Members of Anonymous have helped a New Zealand charity identify the hacker who took down its Web site.
"Anonymous, a loose-knit hacker group that's been the bane of governments and corporations worldwide, apparently doesn't take kindly to those who pick on charities or organizations devoted to helping children, such as Bryan Bruce's Red Sky Film & Television, which produced a documentary about the effects of poverty on kids in New Zealand," writes Network World's Paul McNamara. "Proceeds from sales of the film go to the cause."
"Bruce issued a plea on Facebook for help restoring his company's website after a hacker who called himself AnonVoldemort announced that he had hacked the site," BBC News reports. "Despite his name, the attacker was not a member of the hacker collective but was seeking to show that he had skills they could use."
"Mr. Bruce told the Herald he did not know exactly who had helped him -- or how -- but within a day he had an email with the details of the hacker, believed to be a 35-year-old man living in Madrid with his mother," writes The New Zealand Herald's Anna Leask.https://o1.qnsr.com/log/p.gif?;n=203;c=204650394;s=9477;x=7936;f=201801171506010;u=j;z=TIMESTAMP;a=20392931;e=i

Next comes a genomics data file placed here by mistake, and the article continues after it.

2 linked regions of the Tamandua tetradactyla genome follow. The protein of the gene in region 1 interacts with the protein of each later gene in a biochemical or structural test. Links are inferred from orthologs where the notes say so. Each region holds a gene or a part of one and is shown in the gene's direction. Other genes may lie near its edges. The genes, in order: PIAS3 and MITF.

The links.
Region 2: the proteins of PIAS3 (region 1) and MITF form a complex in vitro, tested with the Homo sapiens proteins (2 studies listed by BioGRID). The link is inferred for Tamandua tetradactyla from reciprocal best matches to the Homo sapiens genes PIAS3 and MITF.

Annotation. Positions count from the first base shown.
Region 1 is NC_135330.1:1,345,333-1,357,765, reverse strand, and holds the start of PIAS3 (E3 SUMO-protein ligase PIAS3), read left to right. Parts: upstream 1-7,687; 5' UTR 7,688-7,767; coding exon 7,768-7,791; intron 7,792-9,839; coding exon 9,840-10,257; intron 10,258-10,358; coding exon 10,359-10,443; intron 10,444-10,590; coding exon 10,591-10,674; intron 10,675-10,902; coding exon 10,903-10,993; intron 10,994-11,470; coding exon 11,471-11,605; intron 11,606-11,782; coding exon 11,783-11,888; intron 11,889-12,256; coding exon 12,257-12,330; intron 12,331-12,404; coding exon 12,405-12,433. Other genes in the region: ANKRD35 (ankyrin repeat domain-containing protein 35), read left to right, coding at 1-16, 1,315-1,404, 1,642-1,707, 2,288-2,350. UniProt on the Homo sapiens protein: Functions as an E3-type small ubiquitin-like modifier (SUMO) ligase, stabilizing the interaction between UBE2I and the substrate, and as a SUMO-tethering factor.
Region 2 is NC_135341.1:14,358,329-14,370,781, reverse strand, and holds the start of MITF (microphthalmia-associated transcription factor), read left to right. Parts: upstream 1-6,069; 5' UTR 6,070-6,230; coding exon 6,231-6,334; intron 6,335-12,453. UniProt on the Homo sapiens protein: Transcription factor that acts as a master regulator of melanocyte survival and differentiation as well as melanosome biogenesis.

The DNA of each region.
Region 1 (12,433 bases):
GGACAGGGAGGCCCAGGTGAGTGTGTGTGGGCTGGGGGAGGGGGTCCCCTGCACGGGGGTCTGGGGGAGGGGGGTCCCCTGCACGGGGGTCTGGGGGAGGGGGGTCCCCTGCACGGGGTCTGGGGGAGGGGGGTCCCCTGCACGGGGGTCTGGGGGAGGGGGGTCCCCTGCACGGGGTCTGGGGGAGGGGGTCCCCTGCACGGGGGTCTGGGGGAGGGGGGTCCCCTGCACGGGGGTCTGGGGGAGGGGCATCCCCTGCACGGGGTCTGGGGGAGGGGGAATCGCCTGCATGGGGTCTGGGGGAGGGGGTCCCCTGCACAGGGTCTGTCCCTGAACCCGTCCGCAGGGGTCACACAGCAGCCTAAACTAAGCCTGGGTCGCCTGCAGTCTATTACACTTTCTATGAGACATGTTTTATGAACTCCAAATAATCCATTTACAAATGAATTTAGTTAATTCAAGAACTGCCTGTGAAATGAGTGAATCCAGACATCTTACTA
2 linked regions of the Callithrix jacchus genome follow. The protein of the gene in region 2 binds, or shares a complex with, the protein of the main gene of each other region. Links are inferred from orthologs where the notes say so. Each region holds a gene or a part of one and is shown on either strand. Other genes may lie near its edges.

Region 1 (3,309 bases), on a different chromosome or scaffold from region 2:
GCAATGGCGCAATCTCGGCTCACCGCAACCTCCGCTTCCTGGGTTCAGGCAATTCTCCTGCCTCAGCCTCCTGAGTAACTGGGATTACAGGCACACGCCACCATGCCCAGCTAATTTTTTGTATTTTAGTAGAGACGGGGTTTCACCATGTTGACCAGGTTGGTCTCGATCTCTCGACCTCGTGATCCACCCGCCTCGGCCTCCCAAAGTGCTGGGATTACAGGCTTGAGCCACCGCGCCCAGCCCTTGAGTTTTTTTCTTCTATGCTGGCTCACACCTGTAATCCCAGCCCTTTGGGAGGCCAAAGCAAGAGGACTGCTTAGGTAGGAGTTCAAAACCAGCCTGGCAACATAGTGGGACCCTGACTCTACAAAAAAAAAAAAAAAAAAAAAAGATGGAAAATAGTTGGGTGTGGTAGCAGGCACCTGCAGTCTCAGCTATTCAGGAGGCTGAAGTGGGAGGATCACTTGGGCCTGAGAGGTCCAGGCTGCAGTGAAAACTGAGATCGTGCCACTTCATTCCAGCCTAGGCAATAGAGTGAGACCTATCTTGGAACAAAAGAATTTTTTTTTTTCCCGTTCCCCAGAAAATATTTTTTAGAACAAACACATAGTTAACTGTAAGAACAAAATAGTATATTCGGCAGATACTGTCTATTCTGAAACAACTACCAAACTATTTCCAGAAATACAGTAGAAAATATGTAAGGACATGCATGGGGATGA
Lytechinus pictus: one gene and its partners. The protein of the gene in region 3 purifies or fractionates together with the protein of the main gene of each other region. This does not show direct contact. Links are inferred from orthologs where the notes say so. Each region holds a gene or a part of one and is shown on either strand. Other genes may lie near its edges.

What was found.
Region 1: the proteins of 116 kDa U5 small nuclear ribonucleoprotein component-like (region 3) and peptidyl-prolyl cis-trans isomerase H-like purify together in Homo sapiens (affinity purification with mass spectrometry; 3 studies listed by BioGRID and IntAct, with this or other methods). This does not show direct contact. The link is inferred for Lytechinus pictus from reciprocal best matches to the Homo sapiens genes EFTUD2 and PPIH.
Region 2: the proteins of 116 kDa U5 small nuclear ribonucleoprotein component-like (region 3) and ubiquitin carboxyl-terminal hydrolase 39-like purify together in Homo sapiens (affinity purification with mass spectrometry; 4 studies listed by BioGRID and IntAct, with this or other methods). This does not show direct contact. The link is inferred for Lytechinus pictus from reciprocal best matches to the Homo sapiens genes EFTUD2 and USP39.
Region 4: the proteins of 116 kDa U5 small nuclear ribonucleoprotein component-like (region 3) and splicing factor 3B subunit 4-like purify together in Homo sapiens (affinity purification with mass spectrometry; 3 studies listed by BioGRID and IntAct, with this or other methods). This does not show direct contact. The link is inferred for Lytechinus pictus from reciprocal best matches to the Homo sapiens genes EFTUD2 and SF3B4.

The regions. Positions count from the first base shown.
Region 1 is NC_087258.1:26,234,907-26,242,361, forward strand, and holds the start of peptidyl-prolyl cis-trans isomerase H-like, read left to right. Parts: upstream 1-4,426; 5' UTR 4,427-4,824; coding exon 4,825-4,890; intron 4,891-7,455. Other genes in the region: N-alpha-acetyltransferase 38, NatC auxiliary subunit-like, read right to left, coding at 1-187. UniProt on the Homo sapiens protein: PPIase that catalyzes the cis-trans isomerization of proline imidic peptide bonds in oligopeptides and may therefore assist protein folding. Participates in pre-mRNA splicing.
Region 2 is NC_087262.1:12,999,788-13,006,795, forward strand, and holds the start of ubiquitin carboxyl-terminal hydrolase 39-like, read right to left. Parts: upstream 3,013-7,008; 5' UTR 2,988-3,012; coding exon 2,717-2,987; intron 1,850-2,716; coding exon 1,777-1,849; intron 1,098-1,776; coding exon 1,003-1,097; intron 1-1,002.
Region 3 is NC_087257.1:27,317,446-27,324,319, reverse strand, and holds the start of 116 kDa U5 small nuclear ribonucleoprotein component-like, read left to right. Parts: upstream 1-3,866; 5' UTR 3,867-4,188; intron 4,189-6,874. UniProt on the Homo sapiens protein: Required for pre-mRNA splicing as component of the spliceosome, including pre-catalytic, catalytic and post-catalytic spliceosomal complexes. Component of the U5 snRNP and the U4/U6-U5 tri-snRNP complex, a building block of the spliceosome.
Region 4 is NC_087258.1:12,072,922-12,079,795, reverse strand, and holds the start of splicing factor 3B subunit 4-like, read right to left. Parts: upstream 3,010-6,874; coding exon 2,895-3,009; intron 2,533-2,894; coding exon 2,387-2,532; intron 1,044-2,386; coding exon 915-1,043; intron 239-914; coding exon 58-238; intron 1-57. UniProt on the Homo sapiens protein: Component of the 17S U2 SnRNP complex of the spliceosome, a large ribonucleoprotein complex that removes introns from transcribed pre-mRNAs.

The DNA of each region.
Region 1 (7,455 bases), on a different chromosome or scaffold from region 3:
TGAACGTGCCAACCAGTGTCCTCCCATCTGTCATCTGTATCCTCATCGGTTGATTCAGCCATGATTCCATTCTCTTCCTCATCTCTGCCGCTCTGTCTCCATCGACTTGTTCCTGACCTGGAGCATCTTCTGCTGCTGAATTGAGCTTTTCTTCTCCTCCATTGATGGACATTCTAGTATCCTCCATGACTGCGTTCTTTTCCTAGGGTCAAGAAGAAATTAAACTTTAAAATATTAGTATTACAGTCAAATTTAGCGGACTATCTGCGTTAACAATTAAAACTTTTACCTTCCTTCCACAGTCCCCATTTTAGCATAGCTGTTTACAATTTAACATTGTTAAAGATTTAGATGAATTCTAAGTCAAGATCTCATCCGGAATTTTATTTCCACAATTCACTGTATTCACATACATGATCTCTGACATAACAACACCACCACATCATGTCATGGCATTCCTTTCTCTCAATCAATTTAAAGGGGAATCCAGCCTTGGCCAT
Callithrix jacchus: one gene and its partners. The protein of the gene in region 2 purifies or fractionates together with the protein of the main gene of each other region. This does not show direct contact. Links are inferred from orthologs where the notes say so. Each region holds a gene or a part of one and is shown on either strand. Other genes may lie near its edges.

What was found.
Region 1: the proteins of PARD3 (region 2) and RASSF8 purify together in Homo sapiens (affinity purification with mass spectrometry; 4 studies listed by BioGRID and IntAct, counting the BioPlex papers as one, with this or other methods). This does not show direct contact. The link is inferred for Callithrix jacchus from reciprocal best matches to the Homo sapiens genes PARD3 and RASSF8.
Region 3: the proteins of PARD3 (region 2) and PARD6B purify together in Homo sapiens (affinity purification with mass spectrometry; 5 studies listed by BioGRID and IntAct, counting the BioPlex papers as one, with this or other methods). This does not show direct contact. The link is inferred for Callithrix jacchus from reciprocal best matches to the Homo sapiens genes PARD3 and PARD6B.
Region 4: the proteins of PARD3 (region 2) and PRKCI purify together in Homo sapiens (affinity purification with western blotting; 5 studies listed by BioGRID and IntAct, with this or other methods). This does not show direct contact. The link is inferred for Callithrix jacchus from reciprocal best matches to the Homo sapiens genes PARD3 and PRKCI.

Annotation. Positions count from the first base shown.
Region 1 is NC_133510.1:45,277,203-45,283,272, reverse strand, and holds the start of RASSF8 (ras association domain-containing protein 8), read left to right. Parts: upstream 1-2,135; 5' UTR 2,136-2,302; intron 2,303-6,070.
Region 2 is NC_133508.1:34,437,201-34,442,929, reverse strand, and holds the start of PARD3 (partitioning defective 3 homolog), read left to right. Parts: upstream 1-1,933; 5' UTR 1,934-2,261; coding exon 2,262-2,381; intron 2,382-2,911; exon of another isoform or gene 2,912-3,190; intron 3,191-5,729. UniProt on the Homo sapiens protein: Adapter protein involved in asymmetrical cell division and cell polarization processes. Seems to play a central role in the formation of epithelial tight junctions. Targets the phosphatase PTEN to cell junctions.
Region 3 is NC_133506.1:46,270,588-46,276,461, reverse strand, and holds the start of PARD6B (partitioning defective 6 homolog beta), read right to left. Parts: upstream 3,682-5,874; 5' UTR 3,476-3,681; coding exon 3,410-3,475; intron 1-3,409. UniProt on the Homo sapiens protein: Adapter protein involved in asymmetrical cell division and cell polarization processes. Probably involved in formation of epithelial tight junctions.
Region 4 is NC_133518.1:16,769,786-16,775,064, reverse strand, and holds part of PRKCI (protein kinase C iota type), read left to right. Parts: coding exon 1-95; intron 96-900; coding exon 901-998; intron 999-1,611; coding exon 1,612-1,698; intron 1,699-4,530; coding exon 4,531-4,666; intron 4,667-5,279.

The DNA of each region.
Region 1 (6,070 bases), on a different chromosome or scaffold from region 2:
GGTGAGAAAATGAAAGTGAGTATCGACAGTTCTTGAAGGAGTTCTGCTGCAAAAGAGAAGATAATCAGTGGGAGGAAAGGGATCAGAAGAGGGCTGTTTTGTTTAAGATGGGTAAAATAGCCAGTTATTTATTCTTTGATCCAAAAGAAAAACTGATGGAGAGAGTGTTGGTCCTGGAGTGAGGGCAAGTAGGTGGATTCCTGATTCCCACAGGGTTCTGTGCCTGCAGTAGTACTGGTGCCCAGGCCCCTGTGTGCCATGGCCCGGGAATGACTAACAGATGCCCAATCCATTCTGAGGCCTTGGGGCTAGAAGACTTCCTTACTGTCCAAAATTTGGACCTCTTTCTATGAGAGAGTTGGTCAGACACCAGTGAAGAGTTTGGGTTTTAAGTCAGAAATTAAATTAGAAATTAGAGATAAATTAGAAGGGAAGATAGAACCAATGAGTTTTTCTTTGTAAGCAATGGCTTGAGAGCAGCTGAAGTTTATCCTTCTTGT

"Bruce passed the details to the Spanish police -- and the AnonVoldemort account has disappeared from Twitter," Infosecurity reports. "The more attractive, moral, side of Anonymous has shown itself; but it will still be some time before the Red Sky Film and Television website is rebuilt."
"The site will be down for at least a month as Bruce pays to get it repaired," The Toronto Sun reports. "'In bringing down the site he was bringing down a charity, basically,' Bruce said."